Reader's question: Mac startup disk with APFS / upper and lower case causes problems

APFS is case sensitive

Today I received an email from "Mischu", a reader who had a little "mishap" while installing his Mac. I have summarized the content here:

Today I completely reinstalled my Mac, but I didn't select "APFS" during setup, but "APFS - upper/lower case". I noticed this because the installation of the Adobe CC installer did not work.

What disadvantages will I get with other apps? Can I change this later to “APFS”? Or should I create a backup, reinstall the computer with "APFS" and then restore from the backup?

Oh s *** t. I have the stupid feeling that at some point something will fly around my ears. Can someone help or enlighten?

Not all apples are the same - what are the advantages of differentiating between large. and lower case in macOS?
Not all apples are the same - what are the advantages of differentiating between large. and lower case in macOS?

Not all apples are the same ...

I still know the problem with the distinction between upper and lower case from hostings that ran either under Linux or under Windows. While Linux servers are careful with upper and lower case and report a file as "not available" if you linked "apfel.jpg" instead of "apple.jpg", a Windows computer usually doesn't care .

Since I've known the Mac, it's not case-sensitive, and the startup disk of new Macs is always formatted WITHOUT this option. Developers who write software for the macOS platform (such as Adobe) are accordingly prepared for the fact that the Mac is more “accommodating” with file names. Actually, Linux is more precise here, because a "mal" is something different than a "mal", but we are here with macOS and there one is more tolerant with the file names.

In a Forum I found the following explanation:

[…] The upper / lower case variant actually only has disadvantages for desktop systems / notebooks. For example, many Adobe products cannot be installed with it (e.g. the current Photoshop Elements). And then that with FileVault. And so on.

Extended upper / lower case can do just that: In a folder e.g. B. Save "amarok" and "Amarok" and "aMarok" as three files. But if a program assumes that it is not case-sensitive, there are problems.

So format to Extended WITHOUT upper / lower case letters, then everything should do. That may change in the next few years, but right now? So you just have less stress.

So: The recommendation is: Always format the hard disk WITHOUT this distinction between upper and lower case. Personally, I am also not aware of any advantage of this option.

With which file system does Apple deliver the Macs?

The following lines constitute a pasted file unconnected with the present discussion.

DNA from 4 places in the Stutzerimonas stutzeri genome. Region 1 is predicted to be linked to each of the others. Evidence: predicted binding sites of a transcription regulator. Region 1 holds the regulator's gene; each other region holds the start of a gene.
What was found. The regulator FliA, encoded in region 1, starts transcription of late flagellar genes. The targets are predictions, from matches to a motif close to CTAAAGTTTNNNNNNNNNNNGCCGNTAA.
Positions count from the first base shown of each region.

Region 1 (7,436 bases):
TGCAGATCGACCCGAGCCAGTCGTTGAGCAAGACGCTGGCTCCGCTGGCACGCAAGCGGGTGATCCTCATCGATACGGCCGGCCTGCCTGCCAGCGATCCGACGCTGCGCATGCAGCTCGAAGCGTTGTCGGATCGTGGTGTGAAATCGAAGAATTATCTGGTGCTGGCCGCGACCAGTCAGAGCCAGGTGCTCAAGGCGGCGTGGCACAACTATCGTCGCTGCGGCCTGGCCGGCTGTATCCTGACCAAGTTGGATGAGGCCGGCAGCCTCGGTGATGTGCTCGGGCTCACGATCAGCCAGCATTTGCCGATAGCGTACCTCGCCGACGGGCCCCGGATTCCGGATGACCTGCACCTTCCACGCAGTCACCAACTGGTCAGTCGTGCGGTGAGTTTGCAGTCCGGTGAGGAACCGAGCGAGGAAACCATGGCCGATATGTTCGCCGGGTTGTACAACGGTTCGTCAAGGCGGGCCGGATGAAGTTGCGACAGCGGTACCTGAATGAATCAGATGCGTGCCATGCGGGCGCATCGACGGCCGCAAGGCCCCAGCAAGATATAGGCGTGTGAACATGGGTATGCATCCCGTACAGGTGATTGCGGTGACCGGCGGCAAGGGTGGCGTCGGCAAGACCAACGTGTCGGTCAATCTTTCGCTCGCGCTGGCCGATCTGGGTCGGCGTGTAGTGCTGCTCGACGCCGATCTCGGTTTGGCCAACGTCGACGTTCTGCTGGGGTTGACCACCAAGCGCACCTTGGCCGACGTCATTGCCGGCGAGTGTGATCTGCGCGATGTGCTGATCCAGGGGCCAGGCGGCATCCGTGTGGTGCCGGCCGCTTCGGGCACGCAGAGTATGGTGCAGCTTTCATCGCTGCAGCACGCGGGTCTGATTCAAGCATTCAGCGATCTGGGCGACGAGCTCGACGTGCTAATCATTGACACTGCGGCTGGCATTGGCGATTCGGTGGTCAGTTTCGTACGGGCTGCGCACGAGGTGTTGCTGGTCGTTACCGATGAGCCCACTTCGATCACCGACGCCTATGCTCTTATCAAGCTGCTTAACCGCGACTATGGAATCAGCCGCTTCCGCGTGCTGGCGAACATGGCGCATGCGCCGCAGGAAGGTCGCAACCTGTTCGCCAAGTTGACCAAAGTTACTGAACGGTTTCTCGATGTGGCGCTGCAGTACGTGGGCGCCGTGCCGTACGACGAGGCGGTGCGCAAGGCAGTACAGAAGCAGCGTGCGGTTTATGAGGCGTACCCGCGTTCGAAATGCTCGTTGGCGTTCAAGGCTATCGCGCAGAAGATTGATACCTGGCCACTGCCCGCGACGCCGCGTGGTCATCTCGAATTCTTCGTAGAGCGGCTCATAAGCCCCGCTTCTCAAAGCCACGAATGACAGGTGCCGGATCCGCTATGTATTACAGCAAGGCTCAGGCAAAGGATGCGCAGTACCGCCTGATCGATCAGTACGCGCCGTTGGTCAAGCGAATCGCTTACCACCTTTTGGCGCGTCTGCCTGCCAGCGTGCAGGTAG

I've often wondered what the "upper and lower case" option is for, but so far for "security reasons" I've only ever used the normal HFS+ and APFS variants when formatting the hard drives, since Apple itself uses them by default used by the Macs they ship. Now how do you get the boot volume on APFS without the case sensitive option without doing a complete rebuild?

Conversion to APFS with backup software

The solution is: an external hard drive and a Backup program like SuperDuper or Carbon Copy Cloner to use. The external hard drive comes with the Disk Utility first formatted to the “APFS” format (no upper and lower case!), because the disks are usually delivered by the manufacturer in ExFAT format. If that doesn't work right away, there is here are instructions.

Then the software copies a bootable backup from the system hard drive to the external hard drive.

In the next step, we boot the Mac from the external hard drive (press and hold the "ALT" key during system startup until a selection appears) and see if all the important data is still there. This should usually be the case, since the backup programs check the data after the backup has been created.

If everything worked, we go back to Disk Utility and reformat the internal hard drive to “APFS” (case-insensitive!). Then we copy all the data from the external hard drive back to the internal hard drive using the backup program of our choice.

Now we put under “System Preferences > Startup Disk” set the internal hard drive as the startup disk again (if that should have changed) and reboot the Mac. It's best to unplug the external hard drive so that we can be sure that the Mac is using the internal hard drive.

If it boots up cleanly, the installation with the Adobe CC Installer should go through cleanly and you have a "risk-free file system" to start with.

My tips & tricks about technology & Apple

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2 Responses to “Reader Question: Mac Startup Disk with APFS/Case Sensitive Causes Problems”

  1. Oliver Kapffer

    It does not work that way. The existing partition on the target is deleted (at least by SuperDuper!) And a new partition is created with the same properties as the one to be copied.

    1. Hello Oliver! I didn't buy the full version of Super Duper as I already paid for Carbon Copy Cloner, but I imagine you can turn off target drive reformatting in the options somewhere. In any case, nothing is formatted with Carbon Copy Cloner.

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